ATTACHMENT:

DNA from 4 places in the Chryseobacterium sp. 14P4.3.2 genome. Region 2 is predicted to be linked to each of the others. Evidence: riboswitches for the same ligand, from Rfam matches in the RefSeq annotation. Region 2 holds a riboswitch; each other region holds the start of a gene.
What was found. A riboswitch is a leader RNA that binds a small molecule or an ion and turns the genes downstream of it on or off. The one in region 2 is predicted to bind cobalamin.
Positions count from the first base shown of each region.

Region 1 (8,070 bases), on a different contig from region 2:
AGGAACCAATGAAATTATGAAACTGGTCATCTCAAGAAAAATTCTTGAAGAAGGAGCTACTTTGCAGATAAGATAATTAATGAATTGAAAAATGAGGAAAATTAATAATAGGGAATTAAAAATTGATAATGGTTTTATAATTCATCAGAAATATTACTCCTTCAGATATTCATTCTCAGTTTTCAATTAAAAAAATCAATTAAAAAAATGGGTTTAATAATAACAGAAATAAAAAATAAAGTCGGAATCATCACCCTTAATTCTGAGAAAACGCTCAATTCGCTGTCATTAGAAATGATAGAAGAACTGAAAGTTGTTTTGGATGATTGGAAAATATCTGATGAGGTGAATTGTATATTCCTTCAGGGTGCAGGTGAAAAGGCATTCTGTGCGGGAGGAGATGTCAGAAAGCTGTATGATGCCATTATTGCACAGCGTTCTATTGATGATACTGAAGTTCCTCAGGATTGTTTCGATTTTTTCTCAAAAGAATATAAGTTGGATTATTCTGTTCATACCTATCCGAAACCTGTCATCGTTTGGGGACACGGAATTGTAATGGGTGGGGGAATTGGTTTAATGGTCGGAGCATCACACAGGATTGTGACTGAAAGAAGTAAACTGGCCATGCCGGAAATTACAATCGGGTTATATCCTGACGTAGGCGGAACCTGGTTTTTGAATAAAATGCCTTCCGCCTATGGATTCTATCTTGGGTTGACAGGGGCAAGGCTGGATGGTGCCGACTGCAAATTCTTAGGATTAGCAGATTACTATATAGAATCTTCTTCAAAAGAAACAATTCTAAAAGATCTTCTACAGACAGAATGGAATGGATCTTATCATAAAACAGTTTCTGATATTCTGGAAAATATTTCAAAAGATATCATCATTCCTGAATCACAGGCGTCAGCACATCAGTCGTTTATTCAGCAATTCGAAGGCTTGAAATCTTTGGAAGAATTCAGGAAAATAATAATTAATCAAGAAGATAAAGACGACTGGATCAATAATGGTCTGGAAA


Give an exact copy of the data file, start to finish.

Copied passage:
DNA from 4 places in the Chryseobacterium sp. 14P4.3.2 genome. Region 2 is predicted to be linked to each of the others. Evidence: riboswitches for the same ligand, from Rfam matches in the RefSeq annotation. Region 2 holds a riboswitch; each other region holds the start of a gene.
What was found. A riboswitch is a leader RNA that binds a small molecule or an ion and turns the genes downstream of it on or off. The one in region 2 is predicted to bind cobalamin.
Positions count from the first base shown of each region.

Region 1 (8,070 bases), on a different contig from region 2:
AGGAACCAATGAAATTATGAAACTGGTCATCTCAAGAAAAATTCTTGAAGAAGGAGCTACTTTGCAGATAAGATAATTAATGAATTGAAAAATGAGGAAAATTAATAATAGGGAATTAAAAATTGATAATGGTTTTATAATTCATCAGAAATATTACTCCTTCAGATATTCATTCTCAGTTTTCAATTAAAAAAATCAATTAAAAAAATGGGTTTAATAATAACAGAAATAAAAAATAAAGTCGGAATCATCACCCTTAATTCTGAGAAAACGCTCAATTCGCTGTCATTAGAAATGATAGAAGAACTGAAAGTTGTTTTGGATGATTGGAAAATATCTGATGAGGTGAATTGTATATTCCTTCAGGGTGCAGGTGAAAAGGCATTCTGTGCGGGAGGAGATGTCAGAAAGCTGTATGATGCCATTATTGCACAGCGTTCTATTGATGATACTGAAGTTCCTCAGGATTGTTTCGATTTTTTCTCAAAAGAATATAAGTTGGATTATTCTGTTCATACCTATCCGAAACCTGTCATCGTTTGGGGACACGGAATTGTAATGGGTGGGGGAATTGGTTTAATGGTCGGAGCATCACACAGGATTGTGACTGAAAGAAGTAAACTGGCCATGCCGGAAATTACAATCGGGTTATATCCTGACGTAGGCGGAACCTGGTTTTTGAATAAAATGCCTTCCGCCTATGGATTCTATCTTGGGTTGACAGGGGCAAGGCTGGATGGTGCCGACTGCAAATTCTTAGGATTAGCAGATTACTATATAGAATCTTCTTCAAAAGAAACAATTCTAAAAGATCTTCTACAGACAGAATGGAATGGATCTTATCATAAAACAGTTTCTGATATTCTGGAAAATATTTCAAAAGATATCATCATTCCTGAATCACAGGCGTCAGCACATCAGTCGTTTATTCAGCAATTCGAAGGCTTGAAATCTTTGGAAGAATTCAGGAAAATAATAATTAATCAAGAAGATAAAGACGACTGGATCAATAATGGTCTGGAAA